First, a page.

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    $\begingroup$ This is precisely what the OP wants to prove. $\endgroup$ – Francesco Polizzi Aug 21 '17 at 22:04
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    $\begingroup$ @HennoBrandsma That's what OP is trying to prove without using open covers. $\endgroup$ – Sahiba Arora Aug 21 '17 at 22:04
  • $\begingroup$ You can also use that compact is the same as every infinite subset has a strong limit point, or every sequence has a convergent subsequence. (for metric spaces). $\endgroup$ – Henno Brandsma Aug 21 '17 at 22:05
  • $\begingroup$ @meguli What is your definition of compactness? Are you required to prove this using Heine-Borel or is that just an idea? $\endgroup$ – Sahiba Arora Aug 21 '17 at 22:07
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If $A$ is closed then $B$ is closed because a homeomorphism is a closed map. Now we prove that $B$ is also bounded, by exploiting the fact that a subset of $\mathbb{R}^n$ is compact if and only if is sequentially compact.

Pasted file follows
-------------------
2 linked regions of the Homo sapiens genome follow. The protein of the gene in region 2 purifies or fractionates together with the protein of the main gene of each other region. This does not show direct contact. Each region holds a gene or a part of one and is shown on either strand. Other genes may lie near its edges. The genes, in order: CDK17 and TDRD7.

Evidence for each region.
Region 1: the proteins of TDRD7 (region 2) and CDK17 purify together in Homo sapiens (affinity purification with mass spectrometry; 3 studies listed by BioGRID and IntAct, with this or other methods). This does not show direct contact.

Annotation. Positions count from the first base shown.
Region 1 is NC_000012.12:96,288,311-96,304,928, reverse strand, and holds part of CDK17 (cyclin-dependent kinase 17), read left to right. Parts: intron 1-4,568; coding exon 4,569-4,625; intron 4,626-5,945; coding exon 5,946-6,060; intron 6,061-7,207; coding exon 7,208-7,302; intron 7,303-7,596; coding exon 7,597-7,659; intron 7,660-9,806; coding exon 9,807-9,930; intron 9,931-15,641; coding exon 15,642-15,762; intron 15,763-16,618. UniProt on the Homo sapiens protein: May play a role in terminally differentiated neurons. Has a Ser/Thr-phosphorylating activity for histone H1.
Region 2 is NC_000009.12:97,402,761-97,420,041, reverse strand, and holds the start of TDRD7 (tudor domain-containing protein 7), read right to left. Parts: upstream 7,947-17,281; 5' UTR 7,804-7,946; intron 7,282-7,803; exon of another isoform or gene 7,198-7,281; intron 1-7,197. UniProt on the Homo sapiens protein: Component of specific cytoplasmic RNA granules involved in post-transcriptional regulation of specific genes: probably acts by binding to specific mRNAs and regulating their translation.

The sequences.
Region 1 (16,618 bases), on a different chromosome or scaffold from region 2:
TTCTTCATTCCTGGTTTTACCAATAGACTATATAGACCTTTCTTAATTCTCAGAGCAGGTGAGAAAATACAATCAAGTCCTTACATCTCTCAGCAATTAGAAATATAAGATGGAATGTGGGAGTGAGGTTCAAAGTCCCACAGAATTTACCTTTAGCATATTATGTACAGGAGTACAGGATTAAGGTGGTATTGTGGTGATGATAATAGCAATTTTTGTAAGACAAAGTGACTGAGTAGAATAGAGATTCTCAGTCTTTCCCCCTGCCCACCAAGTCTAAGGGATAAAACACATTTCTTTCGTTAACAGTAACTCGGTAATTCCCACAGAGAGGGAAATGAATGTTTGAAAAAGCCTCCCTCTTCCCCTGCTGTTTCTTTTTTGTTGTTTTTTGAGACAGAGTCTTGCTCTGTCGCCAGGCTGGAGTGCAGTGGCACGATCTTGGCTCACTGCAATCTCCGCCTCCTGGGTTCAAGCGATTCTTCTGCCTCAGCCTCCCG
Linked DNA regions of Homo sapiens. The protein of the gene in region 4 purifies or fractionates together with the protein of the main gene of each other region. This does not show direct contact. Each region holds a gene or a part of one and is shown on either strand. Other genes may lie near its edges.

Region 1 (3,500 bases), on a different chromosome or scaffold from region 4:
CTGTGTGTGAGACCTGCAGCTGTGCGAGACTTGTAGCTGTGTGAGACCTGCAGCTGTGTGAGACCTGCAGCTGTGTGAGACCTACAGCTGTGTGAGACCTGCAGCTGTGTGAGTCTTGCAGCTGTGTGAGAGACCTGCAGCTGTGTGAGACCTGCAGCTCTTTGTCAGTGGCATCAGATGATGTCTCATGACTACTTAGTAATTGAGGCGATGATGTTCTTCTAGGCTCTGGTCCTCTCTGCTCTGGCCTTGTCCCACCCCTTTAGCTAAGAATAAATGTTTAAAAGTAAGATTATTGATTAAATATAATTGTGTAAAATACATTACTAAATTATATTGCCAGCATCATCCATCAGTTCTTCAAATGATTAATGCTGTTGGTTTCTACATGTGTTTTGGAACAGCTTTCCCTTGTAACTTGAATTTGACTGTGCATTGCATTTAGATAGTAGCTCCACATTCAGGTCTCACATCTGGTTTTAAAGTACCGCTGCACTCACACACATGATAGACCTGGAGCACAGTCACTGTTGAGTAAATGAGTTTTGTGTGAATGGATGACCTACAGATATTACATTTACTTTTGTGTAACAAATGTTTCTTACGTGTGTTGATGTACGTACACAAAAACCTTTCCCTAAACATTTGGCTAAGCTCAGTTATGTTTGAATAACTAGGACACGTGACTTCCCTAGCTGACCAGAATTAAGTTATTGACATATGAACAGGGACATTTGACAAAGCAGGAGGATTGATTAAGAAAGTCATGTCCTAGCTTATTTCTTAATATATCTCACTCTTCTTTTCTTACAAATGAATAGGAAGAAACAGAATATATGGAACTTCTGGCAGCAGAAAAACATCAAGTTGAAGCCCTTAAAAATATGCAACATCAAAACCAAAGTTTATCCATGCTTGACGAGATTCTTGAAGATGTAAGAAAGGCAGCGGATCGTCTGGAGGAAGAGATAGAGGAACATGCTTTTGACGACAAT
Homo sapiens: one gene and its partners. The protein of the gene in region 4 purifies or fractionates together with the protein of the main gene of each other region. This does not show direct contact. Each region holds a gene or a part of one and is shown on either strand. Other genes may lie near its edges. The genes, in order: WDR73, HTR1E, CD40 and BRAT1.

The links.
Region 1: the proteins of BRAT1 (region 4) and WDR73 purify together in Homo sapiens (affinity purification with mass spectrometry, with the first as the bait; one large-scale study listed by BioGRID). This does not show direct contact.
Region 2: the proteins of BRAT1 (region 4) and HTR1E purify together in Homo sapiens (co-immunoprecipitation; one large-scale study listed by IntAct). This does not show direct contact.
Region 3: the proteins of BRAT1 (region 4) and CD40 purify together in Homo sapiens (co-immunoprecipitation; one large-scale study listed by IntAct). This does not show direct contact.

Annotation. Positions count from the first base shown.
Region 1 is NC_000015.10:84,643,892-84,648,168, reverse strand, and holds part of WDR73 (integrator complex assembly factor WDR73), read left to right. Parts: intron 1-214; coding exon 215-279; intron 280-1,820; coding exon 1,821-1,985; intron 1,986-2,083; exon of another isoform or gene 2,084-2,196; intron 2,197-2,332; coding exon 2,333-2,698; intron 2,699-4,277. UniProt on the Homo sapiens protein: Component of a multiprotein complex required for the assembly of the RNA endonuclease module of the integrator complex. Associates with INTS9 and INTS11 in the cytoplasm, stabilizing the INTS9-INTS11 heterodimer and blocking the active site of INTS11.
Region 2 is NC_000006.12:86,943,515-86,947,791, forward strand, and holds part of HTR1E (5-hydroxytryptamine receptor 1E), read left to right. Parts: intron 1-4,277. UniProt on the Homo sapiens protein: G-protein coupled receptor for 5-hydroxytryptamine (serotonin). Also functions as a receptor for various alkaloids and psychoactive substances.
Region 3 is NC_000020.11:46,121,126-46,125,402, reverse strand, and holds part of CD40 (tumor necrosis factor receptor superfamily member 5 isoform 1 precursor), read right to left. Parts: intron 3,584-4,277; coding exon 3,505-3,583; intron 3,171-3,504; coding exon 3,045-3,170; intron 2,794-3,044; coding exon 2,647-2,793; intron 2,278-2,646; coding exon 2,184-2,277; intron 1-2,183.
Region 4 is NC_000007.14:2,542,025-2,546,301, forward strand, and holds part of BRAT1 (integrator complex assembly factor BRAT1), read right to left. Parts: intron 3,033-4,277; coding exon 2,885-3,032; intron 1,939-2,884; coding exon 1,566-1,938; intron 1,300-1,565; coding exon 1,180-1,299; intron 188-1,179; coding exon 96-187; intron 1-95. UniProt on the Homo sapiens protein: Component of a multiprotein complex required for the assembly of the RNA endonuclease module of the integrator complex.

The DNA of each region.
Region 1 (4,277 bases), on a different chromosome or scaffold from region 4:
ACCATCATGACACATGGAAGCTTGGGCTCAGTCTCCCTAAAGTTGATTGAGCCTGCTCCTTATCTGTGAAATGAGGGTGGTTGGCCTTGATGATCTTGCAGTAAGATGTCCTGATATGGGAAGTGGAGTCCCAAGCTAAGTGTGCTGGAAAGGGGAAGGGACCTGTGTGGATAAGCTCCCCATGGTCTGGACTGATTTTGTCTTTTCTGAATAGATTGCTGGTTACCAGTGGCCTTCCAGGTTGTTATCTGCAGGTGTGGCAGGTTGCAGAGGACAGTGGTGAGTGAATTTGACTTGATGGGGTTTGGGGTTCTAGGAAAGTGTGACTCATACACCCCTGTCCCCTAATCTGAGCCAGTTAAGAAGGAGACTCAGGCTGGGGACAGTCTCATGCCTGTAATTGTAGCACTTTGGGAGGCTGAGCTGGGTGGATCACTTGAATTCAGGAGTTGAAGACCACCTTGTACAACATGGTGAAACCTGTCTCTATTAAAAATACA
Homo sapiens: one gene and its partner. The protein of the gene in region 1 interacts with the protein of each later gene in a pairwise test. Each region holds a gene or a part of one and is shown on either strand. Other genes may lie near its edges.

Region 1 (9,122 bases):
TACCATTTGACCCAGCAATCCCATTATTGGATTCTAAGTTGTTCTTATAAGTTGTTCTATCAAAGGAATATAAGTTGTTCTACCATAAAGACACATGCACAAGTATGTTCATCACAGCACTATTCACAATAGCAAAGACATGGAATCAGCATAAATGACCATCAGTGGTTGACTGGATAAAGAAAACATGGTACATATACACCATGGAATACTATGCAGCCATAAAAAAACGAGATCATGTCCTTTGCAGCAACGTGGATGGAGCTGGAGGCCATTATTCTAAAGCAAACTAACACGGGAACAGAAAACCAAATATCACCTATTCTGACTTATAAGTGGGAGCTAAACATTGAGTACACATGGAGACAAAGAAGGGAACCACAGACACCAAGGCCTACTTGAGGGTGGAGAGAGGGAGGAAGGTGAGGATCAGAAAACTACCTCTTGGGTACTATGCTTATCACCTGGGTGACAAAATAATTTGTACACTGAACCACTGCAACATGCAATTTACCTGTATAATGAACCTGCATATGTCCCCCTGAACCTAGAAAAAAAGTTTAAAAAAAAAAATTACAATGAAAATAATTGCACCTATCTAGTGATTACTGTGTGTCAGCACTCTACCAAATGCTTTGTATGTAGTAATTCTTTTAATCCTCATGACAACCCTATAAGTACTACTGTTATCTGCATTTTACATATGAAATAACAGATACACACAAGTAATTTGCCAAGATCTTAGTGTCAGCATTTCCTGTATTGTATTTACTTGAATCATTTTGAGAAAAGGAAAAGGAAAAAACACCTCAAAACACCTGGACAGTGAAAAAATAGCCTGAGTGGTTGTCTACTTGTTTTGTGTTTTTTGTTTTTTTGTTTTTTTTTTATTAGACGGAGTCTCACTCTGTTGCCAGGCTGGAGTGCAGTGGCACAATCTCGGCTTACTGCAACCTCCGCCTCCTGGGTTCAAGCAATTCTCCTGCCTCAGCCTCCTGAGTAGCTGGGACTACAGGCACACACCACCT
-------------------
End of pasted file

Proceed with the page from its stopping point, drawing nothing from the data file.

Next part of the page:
So, assume by contradiction that $B$ is not bounded. Then we can find a sequence $\{b_n \} \subset B$ such that $||b_n|| > n$ for all $n \in \mathbb{N}$. This sequence clearly does not admit any convergent subsequence.

On the other hand, we have $b_n = f(a_n)$ with $a_n \in A$, and by compactness of $A$ we can find a subsequence $\{a_{n_k}\}$ of $\{a_n\}$ converging to $a \in A$. So, by continuity of $f$, the subsequence $\{b_{n_k}\} = \{f(a_{n_k})\}$ should converge to $f(a)$, contradiction.

Then $B$ is also bounded, hence compact by Heine-Borel.

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You have to use open covers (for all spaces not just $\mathbb{R}^n$): a homeomorphism need not preserve boundedness at all.